Friday, November 7, 2008

After the 2008 election

It's hard to put my feelings into words after the 2008 election. Elated, relieved, delighted, amazed. Verklempt. With renewed hope for the future.

I spent some time this morning catching up on election news coverage, and kept finding my eyes welling up as I realized what an amazing outcome this is -- for Democrats; for those who value diversity; for those who practice the politics of caring and unity instead of the politics of divisiveness and intolerance; for those who despaired of America ever being viewed positively again by the rest of the world; for those who believe in the power of positive thinking. I cared far more that Obama was a strong leader, with positive ideas and the willingness to listen, than that he was an African-American. But now that he's been elected, I'm just in awe of the incredible power and symbolism of an African-American, Hawaiian, Kenyan, Indonesian-raised, child of a single mother, "up from poverty," self-made, family-centered, post-Boomer, devoted husband and father of young children, 44th President of the United States.

I realize that no President can solve all of our problems, least of all after eight years of partisanship, executive overreaching, unilateralism, deregulation, overspending, anti-family policies[*], suppression of individual liberties, favoring big business and the wealthy at the expense of working- and middle-class families... But I fervently believe that the intelligence, bipartisanship, pragmatic liberalism, and respect for diversity that the Obama administration represents will make an enormous difference to our country, and to our ability to stand proud together as Americans.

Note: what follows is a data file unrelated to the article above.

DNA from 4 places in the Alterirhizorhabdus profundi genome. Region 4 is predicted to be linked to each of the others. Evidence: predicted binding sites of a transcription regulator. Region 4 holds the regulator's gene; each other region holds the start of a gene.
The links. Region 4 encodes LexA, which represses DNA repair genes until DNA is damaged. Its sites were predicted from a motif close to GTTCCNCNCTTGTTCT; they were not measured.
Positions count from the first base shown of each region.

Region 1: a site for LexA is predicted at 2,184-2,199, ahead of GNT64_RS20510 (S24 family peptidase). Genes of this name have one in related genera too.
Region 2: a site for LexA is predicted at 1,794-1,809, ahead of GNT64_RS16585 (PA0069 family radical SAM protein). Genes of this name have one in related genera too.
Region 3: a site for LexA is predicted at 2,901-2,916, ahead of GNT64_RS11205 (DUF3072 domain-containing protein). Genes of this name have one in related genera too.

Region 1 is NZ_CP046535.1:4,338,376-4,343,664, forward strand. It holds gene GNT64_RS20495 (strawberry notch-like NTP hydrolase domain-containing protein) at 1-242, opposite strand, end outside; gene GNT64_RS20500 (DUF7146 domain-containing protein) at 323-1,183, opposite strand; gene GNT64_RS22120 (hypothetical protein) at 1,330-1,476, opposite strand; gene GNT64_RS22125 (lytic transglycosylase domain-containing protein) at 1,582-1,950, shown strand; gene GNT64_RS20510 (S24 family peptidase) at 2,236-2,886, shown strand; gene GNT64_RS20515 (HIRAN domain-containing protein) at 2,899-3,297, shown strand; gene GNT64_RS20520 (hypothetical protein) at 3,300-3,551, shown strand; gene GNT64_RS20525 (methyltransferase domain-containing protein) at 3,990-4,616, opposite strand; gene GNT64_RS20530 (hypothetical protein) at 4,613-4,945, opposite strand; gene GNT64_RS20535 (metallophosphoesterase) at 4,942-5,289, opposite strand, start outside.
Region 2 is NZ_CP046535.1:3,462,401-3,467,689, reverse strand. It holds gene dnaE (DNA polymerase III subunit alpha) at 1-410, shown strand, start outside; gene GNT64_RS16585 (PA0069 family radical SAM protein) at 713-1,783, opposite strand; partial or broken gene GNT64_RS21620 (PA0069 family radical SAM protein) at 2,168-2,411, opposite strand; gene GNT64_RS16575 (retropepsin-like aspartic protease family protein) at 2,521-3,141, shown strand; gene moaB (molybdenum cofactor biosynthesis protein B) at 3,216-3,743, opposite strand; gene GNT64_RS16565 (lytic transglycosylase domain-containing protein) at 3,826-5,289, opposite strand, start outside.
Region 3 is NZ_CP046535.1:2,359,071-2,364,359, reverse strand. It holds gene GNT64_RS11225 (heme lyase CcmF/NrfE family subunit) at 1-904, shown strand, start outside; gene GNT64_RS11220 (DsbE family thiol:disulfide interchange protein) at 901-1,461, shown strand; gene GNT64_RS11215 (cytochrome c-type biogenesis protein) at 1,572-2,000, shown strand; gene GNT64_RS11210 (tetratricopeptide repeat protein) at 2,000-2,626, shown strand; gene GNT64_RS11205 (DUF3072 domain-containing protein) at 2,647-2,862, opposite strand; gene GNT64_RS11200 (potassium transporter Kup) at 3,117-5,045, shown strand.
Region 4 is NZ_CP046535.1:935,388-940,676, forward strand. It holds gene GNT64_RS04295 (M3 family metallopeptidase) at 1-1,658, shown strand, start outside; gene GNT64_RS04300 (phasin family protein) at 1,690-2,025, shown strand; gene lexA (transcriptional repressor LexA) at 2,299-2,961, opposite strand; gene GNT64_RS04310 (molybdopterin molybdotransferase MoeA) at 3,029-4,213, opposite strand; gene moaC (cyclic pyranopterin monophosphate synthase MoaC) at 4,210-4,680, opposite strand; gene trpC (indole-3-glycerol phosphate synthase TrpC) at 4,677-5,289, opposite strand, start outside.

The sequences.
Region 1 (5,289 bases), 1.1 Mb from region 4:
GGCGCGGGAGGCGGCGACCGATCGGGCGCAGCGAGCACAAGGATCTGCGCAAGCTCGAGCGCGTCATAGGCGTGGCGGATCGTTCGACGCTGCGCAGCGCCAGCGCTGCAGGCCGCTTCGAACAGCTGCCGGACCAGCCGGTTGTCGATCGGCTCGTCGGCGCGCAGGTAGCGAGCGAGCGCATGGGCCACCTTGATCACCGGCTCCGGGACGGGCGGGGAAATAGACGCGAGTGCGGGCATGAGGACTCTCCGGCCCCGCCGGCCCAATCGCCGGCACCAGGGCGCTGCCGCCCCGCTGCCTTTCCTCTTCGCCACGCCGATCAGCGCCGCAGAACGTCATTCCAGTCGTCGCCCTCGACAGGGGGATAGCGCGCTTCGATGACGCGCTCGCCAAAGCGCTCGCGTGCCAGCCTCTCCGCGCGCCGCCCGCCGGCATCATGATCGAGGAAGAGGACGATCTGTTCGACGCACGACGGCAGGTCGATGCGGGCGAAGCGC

1 comment:

ConnectingTheDots said...

Thought-provoking post and blog. Relevant to your comments is the fact that many experts have argued these days that there are five, not four generations in the U.S., including Obama's generation: Generation Jones…the heretofore lost generation between the Boomers and Generation X, now 42-54 years old.

I’ve noticed quite a bit of buzz about GenJones in the context of this election; I saw several discussions on national TV about Obama being a Joneser, as well as about GenJones voters being a key swing vote.

You may find this link interesting, my friends and I have been linking people to this page because we think it matters: it has a bunch of print excerpts and videos of big time publications (e.g. The New York Times, Newsweek, etc.) and pundits (e.g. David Brooks, Clarence Page, etc.) all talking about Obama’s identity as part of Generation Jones: